Melody and Sam: Record Breakers
- David Pollock
- 15 April 2019
A tale of close friendship being tested aimed at children aged 5–8
A modest but lovely show, Melody and Sam: Record Breakers ties a simple tale of trying to do the best you can, into a much wider and weightier story of saving the world from real-life threats.
Performed as part of Edinburgh Science Festival's 'Science in the Spotlight' strand, and aimed at children aged 5-8, the show makes the subject of climate change clear to its audience. Offering a thoughtful, hopeful conclusion that places the responsibility for doing something about it on their, and everyone they know's, shoulders.
At its heart, it's also a tale of close friendship being tested, and coming through trials stronger than ever. Alice Mary Cooper and Ben Winger are Melody and Sam, a bubbly yet clear-sighted pair who bring the innocence of childhood to the bodies of adults, capably hosting the show in the manner of kid's television presenters.
Both want to break records, Melody as an adventurer and Sam through simply wanting to eat as many baked beans as he can with a cocktail stick (it's fun watching him try). Sam can't do any adventuring, because watching his childhood home on the smallest island on the world get flooded has left him with a fear of water.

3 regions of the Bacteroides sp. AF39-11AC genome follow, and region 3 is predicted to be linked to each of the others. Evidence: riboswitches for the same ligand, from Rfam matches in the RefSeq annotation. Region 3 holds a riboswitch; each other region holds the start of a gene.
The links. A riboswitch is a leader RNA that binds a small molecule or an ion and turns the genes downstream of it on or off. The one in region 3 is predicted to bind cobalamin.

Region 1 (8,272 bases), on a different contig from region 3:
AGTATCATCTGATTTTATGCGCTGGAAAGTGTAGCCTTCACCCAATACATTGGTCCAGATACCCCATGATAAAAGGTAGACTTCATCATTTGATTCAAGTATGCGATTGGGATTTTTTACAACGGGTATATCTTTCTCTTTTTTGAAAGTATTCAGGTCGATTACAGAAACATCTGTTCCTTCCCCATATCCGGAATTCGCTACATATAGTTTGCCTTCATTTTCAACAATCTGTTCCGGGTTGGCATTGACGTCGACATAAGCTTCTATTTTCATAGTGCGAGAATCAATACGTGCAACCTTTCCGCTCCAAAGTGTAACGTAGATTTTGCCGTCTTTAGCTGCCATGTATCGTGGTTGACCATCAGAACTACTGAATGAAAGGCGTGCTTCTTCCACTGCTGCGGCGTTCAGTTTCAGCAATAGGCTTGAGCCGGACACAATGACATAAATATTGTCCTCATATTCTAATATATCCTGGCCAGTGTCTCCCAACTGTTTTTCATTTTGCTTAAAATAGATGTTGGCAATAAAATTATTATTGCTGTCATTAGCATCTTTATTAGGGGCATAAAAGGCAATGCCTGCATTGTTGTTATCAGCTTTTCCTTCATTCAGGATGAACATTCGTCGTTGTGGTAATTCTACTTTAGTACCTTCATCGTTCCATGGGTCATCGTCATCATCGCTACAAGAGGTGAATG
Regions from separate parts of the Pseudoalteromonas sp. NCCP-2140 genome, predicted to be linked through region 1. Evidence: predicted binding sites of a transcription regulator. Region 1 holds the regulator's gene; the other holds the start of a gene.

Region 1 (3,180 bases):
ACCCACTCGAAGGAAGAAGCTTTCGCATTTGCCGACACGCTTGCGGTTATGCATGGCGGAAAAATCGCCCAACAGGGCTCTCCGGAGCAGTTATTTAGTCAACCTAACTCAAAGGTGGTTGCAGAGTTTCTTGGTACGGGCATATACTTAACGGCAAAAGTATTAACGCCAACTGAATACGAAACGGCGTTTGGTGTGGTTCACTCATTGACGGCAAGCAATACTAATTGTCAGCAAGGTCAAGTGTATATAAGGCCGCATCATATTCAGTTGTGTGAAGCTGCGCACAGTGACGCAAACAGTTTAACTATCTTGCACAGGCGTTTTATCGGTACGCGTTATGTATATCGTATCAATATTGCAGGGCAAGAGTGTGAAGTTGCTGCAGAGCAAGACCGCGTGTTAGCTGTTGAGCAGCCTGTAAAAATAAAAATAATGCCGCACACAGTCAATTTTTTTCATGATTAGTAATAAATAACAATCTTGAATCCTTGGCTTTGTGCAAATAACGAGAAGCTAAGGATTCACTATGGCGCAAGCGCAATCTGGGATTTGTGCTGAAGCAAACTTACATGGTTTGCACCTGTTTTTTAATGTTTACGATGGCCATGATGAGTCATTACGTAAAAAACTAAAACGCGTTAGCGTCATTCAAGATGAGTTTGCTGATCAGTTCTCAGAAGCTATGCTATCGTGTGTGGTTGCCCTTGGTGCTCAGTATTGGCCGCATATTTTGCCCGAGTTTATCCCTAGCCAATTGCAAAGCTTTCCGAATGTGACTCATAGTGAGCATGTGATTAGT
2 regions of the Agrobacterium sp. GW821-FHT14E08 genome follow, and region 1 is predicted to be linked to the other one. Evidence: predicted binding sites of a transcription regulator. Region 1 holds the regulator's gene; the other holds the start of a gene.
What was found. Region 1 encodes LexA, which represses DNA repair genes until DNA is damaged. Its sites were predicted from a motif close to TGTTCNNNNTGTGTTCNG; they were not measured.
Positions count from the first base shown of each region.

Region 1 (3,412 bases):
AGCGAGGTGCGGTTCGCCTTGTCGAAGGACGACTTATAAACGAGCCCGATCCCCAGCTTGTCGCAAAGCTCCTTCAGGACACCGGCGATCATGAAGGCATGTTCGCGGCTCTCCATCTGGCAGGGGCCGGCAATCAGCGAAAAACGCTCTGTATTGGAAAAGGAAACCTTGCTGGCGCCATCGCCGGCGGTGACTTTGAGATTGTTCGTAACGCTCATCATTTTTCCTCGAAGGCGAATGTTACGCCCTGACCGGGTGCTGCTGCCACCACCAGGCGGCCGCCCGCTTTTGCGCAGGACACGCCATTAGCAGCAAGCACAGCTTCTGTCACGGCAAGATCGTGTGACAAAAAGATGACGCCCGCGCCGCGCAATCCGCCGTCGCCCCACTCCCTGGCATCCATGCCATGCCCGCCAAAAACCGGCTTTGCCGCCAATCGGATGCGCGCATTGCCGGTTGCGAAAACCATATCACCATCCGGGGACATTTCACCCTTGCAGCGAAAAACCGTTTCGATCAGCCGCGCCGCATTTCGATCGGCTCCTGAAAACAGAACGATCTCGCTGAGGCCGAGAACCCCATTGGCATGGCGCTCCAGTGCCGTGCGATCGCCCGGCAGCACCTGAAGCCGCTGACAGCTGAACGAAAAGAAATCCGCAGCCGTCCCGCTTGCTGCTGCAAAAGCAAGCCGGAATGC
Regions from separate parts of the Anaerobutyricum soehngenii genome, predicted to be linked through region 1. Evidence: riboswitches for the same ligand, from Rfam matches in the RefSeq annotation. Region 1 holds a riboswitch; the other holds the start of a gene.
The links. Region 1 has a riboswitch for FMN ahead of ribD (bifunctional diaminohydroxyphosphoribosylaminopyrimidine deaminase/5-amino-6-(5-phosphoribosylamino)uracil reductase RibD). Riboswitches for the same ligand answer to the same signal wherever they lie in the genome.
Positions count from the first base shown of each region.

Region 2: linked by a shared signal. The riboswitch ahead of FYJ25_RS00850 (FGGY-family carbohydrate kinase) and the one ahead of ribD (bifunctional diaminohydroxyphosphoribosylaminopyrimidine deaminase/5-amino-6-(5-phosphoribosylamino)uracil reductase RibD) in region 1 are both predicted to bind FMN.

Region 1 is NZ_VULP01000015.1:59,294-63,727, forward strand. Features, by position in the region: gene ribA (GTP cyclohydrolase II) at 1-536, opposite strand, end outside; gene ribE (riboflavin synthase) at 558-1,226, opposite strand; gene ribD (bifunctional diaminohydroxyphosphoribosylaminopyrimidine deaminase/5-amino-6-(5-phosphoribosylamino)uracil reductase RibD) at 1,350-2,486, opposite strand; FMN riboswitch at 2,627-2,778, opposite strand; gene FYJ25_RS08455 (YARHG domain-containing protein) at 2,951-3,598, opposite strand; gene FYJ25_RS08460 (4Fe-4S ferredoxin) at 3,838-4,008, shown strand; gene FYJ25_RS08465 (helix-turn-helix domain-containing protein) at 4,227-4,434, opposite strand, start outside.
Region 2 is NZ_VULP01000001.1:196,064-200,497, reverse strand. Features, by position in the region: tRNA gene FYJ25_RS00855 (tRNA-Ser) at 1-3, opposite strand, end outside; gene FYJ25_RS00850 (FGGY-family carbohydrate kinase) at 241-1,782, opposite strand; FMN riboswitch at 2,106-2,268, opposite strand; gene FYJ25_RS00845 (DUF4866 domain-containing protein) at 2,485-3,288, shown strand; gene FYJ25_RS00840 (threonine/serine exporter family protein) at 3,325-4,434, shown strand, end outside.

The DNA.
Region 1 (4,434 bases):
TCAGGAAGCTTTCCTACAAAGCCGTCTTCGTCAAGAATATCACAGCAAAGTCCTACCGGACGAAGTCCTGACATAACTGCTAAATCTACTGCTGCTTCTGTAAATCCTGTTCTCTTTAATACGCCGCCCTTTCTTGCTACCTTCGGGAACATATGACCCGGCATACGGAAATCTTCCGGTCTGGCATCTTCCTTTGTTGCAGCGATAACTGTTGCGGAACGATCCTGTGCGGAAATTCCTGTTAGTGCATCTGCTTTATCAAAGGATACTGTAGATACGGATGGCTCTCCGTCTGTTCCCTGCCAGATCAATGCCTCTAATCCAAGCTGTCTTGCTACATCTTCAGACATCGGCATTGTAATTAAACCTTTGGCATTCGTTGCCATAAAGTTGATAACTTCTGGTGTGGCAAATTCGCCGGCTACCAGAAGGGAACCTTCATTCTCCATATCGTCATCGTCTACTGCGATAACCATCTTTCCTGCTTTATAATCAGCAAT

The pair's separate interests pull them apart, before slamming them back together when they accidentally find themselves on a boat heading for the melting ice floes and Sam's youthful home. Throughout, director and dramaturg Caitlin Skinner directs her cast with the subtlety their skills deserve, impressively balancing a sense of fun and dynamism with thoughtfulness and emotional weight.
Mamoru Iriguchi's set design is striking, a pop-up storytelling book mirrored in its stage-sized, scene-building analogue being used as a backdrop. Of all the lovely scenes, an Octonauts-style dive through the creatures of the ocean is particularly worthy of mention, in a show too good not to enjoy further life at some point.
Reviewed at Pleasance Quaker Studio, Edinburgh.